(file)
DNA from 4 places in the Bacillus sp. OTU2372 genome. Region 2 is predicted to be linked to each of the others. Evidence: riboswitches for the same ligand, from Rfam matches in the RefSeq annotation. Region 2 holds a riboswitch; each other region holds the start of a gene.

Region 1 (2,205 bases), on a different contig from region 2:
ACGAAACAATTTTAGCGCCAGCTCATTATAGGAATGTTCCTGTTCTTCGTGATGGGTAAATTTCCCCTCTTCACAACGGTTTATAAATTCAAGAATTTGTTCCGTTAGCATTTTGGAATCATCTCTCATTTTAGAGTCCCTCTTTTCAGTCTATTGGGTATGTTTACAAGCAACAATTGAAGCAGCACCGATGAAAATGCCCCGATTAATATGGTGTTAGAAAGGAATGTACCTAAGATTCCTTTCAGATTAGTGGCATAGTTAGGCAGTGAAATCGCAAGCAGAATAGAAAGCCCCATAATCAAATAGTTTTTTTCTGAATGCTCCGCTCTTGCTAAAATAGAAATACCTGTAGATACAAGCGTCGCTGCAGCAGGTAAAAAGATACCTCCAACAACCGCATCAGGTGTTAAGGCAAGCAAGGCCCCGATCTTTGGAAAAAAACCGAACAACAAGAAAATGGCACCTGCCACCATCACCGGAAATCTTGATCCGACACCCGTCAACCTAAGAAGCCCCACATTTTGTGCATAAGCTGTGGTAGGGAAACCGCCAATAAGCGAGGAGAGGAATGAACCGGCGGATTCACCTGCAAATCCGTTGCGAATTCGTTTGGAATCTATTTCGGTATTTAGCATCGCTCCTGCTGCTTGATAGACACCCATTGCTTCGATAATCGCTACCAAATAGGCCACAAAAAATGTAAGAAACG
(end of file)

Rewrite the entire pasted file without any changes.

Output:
DNA from 4 places in the Bacillus sp. OTU2372 genome. Region 2 is predicted to be linked to each of the others. Evidence: riboswitches for the same ligand, from Rfam matches in the RefSeq annotation. Region 2 holds a riboswitch; each other region holds the start of a gene.

Region 1 (2,205 bases), on a different contig from region 2:
ACGAAACAATTTTAGCGCCAGCTCATTATAGGAATGTTCCTGTTCTTCGTGATGGGTAAATTTCCCCTCTTCACAACGGTTTATAAATTCAAGAATTTGTTCCGTTAGCATTTTGGAATCATCTCTCATTTTAGAGTCCCTCTTTTCAGTCTATTGGGTATGTTTACAAGCAACAATTGAAGCAGCACCGATGAAAATGCCCCGATTAATATGGTGTTAGAAAGGAATGTACCTAAGATTCCTTTCAGATTAGTGGCATAGTTAGGCAGTGAAATCGCAAGCAGAATAGAAAGCCCCATAATCAAATAGTTTTTTTCTGAATGCTCCGCTCTTGCTAAAATAGAAATACCTGTAGATACAAGCGTCGCTGCAGCAGGTAAAAAGATACCTCCAACAACCGCATCAGGTGTTAAGGCAAGCAAGGCCCCGATCTTTGGAAAAAAACCGAACAACAAGAAAATGGCACCTGCCACCATCACCGGAAATCTTGATCCGACACCCGTCAACCTAAGAAGCCCCACATTTTGTGCATAAGCTGTGGTAGGGAAACCGCCAATAAGCGAGGAGAGGAATGAACCGGCGGATTCACCTGCAAATCCGTTGCGAATTCGTTTGGAATCTATTTCGGTATTTAGCATCGCTCCTGCTGCTTGATAGACACCCATTGCTTCGATAATCGCTACCAAATAGGCCACAAAAAATGTAAGAAACG